Review: Macally Link360 FireWire 400, 800, and USB 2.0 3D Adaptors | iLounge

Review

Review: Macally Link360 FireWire 400, 800, and USB 2.0 3D Adaptors

B+
Recommended
FireWire 400 and USB Versions

B
Recommended
FireWire 800 Version

Company: Macally

Website: www.Macally.com

Model: Link360 Adapters

Price: $19.99 (each)

Compatible: iPod 3G, 4G, iPod mini, iPod photo/color

Made for iPod-badged

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Jeremy Horwitz

Pros: Flexible, small, and easily pocketable FireWire and USB adapters for easy iPod connection to a desktop or laptop computer. Two of three adapters include extension cables that make these at least equivalent replacements in functionality to Apple and Griffin iPod cables, albeit a little more expensive.

Cons: Build quality on all three devices is good, but not great. No Dock Connector covers for protection during travels. FireWire 800 version doesn’t include extension cable, which is more necessary given the few devices that include front- or side-mounting ports of this sort.

A new idea in cables? Yes. Macally’s three new Link360 3D Adaptors ($19.99 each, their spelling) are simple but useful new adapters that connect iPods to computers, using official Apple Dock Connector plugs and articulating joints. Two of the three adapters include cables, as well.

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The first of the three is the “Link360 iPod 30 Pin to FireWire 1394A 3D Adaptor,” a two-piece set consisting of a plastic and metal iPod Dock Connector-to-FireWire 400 adapter and an interesting four-foot extension cable. What’s unique about the adapter is that the Dock Connector and FireWire plugs don’t need to be facing in opposite directions, or even close to the same orientation. They rotate independently from one another - not exactly 360 degrees, but close enough - and also tilt up to 90 degrees north or south of one another.

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The female end of this cable - where the adapter plugs in - has a ratcheting joint that bends on -90, -45, 0, 45 and 90 degree angles, while the male end plugs into your computer. You can use the adapter with or without the cable, plugging it into a port on a laptop or desktop computer, and in the case of the iPod mini even support the mini standing up on its edge.

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Macally’s “Link360 iPod 30 Pin to USB 3D Adaptor” is almost identical, but with a USB 2.0 connector instead of a FireWire one, and a change to the included cable. The included USB extension cable doesn’t have an articulating joint at its female end - the only way it pivots is through the two joints on the Adaptor. This turns out to be fine - a redunancy in the design of the FireWire cable more than an omission in the USB cable.

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Finally, there’s the “Link 360 30 Pin to FireWire 1394B 3D Adaptor,” which is a FireWire 800 version of the adapter, without any cable in the package. This adapter is like the other two in all ways except for the material used for its FireWire 800 plug - it’s plastic instead of metal, like all of the FireWire 800 cables we’ve seen. Besides the omission of an extension cable, the only bummer about this adapter is the price - it’s just as expensive as the others, though lacking the extra part.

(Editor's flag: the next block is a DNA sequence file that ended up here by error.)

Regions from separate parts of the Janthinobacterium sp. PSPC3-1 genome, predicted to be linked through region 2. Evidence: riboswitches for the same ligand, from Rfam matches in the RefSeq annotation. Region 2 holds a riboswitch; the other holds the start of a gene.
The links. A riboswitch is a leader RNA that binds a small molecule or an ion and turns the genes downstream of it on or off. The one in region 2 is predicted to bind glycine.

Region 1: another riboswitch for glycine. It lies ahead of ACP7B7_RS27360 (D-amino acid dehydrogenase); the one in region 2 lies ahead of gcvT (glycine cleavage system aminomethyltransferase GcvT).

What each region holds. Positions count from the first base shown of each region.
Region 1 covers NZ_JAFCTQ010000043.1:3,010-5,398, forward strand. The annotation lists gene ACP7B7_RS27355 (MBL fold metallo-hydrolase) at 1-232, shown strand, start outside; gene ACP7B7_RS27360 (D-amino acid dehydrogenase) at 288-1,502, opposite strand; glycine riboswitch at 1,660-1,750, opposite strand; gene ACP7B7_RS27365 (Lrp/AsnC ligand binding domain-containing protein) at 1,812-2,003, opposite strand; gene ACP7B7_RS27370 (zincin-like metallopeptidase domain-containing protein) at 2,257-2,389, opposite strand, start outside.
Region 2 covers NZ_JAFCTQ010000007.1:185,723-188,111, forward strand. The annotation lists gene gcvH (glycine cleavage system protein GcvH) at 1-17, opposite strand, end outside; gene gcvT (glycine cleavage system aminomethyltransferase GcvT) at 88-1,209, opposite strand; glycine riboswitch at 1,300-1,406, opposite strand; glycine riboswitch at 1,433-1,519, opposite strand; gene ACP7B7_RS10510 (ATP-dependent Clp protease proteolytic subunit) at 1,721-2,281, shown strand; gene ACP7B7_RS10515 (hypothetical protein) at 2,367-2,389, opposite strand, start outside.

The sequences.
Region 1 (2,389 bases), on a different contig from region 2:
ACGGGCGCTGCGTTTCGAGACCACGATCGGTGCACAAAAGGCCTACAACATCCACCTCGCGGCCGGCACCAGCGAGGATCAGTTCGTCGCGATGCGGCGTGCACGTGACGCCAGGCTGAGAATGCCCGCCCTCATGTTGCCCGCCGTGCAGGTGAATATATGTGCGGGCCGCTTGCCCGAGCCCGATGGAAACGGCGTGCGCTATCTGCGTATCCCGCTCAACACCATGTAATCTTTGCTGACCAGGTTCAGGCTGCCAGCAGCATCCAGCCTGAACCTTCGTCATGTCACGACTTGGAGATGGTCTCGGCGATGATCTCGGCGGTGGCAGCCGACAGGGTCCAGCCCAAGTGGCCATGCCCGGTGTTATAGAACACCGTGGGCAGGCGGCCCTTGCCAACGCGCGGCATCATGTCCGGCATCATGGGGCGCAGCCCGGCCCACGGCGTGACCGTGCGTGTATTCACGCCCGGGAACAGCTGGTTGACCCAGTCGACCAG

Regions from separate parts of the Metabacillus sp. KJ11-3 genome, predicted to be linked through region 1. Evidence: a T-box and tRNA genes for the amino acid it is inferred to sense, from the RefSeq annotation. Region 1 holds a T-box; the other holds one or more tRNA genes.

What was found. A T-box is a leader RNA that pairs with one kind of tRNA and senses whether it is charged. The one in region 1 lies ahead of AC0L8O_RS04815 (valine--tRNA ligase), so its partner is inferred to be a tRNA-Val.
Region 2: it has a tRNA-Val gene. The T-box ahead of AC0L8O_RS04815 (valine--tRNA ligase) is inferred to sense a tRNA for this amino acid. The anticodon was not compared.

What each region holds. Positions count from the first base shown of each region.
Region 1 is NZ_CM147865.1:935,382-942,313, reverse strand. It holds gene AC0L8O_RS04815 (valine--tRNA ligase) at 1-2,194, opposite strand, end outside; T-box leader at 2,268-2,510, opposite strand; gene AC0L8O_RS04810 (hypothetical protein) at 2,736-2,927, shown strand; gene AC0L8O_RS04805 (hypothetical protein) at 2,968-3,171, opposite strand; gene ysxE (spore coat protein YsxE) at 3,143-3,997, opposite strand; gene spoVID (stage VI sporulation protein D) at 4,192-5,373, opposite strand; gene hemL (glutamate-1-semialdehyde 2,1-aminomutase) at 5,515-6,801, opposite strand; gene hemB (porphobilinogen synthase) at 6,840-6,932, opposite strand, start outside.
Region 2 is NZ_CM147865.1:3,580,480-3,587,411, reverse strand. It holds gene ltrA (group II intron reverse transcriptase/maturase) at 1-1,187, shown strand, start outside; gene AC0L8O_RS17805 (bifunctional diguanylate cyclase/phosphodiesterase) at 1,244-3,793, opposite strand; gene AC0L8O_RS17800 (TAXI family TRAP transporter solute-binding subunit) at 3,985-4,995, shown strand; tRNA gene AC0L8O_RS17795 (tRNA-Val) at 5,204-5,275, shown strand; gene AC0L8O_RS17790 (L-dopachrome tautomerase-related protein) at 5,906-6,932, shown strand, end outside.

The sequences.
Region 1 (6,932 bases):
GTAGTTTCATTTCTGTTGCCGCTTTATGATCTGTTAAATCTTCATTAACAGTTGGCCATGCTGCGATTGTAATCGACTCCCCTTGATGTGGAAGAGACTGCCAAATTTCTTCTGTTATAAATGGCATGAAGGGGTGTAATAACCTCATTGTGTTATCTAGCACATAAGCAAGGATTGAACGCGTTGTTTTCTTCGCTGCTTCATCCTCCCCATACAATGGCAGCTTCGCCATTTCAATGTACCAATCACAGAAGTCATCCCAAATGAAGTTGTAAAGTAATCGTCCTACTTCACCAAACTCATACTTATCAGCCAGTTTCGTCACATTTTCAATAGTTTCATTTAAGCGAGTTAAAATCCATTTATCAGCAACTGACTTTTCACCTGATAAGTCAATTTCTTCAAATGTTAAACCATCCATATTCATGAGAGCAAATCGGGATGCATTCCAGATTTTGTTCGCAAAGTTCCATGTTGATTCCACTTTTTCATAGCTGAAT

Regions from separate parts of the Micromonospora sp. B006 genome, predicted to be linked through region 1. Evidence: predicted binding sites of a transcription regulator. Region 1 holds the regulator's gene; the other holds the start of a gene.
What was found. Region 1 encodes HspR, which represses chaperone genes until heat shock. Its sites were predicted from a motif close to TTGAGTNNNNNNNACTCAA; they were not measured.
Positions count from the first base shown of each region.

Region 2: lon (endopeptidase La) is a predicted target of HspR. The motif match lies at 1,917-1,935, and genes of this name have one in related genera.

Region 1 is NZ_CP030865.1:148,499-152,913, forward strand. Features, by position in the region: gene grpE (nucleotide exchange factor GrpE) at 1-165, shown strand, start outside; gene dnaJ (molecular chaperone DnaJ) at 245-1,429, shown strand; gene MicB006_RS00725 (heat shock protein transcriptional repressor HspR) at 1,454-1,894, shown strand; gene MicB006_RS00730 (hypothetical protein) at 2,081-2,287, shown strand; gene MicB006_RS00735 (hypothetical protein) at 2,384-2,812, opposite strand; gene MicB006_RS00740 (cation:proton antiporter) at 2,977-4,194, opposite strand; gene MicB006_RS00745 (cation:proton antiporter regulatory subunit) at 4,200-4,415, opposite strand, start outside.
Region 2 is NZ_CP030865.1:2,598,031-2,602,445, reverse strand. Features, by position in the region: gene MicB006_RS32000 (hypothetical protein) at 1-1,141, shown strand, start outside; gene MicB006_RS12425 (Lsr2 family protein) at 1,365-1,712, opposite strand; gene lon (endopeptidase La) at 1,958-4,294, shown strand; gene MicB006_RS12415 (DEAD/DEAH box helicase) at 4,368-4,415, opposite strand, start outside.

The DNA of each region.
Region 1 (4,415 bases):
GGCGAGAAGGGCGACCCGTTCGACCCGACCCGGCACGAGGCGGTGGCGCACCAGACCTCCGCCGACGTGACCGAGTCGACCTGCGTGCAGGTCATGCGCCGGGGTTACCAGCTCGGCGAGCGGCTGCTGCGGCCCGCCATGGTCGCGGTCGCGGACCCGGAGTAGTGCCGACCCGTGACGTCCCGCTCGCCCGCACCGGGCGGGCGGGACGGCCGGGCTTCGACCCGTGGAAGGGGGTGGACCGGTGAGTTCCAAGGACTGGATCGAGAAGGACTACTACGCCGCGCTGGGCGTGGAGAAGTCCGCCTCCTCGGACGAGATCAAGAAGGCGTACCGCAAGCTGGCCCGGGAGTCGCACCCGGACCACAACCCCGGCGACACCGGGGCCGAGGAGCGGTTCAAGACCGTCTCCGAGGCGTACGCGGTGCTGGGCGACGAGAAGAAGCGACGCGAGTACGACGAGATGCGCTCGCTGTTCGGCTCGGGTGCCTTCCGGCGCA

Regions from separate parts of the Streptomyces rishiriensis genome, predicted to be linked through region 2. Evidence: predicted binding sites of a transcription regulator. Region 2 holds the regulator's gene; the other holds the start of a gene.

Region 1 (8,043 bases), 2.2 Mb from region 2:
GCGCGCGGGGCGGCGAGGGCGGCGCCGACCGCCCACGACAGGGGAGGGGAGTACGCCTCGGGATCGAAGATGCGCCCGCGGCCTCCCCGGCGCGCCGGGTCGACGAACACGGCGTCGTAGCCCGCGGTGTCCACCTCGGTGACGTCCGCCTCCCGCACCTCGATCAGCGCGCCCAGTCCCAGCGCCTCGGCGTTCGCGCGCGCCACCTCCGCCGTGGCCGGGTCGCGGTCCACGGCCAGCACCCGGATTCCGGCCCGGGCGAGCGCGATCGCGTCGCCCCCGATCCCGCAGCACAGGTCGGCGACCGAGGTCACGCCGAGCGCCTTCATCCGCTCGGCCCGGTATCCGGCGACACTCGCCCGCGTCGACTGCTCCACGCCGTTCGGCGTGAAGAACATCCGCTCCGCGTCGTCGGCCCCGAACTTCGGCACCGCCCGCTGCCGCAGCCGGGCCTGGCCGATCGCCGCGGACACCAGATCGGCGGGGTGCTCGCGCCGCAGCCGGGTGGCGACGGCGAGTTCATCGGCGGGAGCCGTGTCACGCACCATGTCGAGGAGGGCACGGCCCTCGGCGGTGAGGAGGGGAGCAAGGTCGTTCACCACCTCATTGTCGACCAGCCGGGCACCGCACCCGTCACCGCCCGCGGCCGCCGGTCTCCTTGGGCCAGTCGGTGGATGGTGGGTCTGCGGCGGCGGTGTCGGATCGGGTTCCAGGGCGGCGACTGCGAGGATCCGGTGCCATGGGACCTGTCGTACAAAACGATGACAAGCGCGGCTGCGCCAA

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Are the extension cables even really necessary for the other two? The design advantages of these adapers is their travel-friendlines - they’re very small, and easy to carry - and their ability to work in situations where SendStation’s PocketDocks might be inflexible, or longer one-piece cables too long and unwieldy. But the FireWire 400 and USB versions can also be used at home on a desktop computer in place of other cables from Apple or Griffin, which the FireWire 800 version isn’t as well-suited for. Similarly, it’s a little unsettling that they don’t come with any Dock Connector protective covers (like the PocketDocks do). And they also don’t feel like they have quite the same build quality as the PocketDocks, but they’re adequate for their intended purpose.

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All three of the adapters worked perfectly in our testing, as did the two extension cables. Other than the issues mentioned above, we have no reservation in recommending them to our readers, though an extension cable or lower price for the FireWire 800 version would have made it a better offering. It’s currently as expensive as Griffin’s Dock800 cable, and given the very small number of devices that have front- or side-mounted FireWire 800 ports (namely PowerBooks), we think the Dock800 is a better choice for most people at the same price. Even if Griffin’s cable is larger, it’s more useful unless you’re travelling - and arguably about the same, then - which we can’t say about the other, better-equipped and more versatile Link360 packages.

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Editors' Note: iLounge only reviews products in "final" form, but many companies now change their offerings - sometimes several times - after our reviews have been published. This iLounge article provides more information on this practice, known as revving.

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